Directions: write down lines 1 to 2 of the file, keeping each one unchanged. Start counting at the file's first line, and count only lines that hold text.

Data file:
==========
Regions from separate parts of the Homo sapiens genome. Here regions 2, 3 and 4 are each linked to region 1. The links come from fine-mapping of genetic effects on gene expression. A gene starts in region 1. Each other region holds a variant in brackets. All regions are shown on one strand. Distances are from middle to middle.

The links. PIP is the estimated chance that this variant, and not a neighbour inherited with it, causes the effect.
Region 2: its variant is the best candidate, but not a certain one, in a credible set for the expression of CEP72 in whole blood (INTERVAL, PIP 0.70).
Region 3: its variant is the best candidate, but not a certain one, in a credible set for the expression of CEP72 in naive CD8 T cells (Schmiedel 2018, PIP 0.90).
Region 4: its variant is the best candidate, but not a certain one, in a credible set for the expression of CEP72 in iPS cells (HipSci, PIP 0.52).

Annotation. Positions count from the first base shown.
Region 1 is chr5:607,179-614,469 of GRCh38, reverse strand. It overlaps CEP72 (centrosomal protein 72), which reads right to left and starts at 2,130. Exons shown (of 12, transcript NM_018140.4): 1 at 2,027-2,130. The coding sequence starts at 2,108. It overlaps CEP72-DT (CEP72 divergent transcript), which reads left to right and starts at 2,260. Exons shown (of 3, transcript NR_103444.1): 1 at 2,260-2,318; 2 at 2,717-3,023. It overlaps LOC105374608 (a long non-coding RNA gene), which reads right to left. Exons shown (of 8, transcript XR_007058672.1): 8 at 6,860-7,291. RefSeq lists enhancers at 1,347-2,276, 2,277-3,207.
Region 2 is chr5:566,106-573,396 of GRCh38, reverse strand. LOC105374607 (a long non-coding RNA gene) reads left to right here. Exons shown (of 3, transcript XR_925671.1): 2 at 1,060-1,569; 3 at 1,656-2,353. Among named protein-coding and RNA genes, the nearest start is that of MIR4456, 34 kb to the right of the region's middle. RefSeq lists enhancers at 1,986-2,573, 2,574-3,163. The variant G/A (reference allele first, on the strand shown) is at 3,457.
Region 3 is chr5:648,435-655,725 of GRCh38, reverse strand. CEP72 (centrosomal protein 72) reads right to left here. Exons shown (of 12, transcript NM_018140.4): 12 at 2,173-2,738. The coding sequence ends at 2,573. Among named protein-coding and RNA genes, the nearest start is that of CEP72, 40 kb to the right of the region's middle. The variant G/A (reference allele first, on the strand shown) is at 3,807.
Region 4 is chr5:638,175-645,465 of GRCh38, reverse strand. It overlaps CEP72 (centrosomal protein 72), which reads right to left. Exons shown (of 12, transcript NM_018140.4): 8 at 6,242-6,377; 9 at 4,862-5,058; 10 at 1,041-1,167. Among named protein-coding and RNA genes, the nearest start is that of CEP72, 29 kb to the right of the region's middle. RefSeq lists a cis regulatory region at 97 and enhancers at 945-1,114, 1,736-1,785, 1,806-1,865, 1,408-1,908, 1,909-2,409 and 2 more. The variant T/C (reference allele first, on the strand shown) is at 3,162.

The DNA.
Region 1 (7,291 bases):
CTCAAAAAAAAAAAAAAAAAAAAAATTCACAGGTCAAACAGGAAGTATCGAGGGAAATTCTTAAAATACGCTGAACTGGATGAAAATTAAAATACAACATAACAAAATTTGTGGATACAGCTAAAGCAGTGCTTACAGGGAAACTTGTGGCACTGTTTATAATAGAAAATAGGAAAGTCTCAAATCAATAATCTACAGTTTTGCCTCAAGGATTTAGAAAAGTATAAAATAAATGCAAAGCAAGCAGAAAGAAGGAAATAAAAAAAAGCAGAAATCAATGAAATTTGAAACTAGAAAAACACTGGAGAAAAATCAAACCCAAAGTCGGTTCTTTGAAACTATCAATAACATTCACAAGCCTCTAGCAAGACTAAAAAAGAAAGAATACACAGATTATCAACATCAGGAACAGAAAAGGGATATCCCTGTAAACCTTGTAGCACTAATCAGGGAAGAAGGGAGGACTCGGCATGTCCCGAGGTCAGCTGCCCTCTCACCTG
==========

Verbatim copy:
Regions from separate parts of the Homo sapiens genome. Here regions 2, 3 and 4 are each linked to region 1. The links come from fine-mapping of genetic effects on gene expression. A gene starts in region 1. Each other region holds a variant in brackets. All regions are shown on one strand. Distances are from middle to middle.

The links. PIP is the estimated chance that this variant, and not a neighbour inherited with it, causes the effect.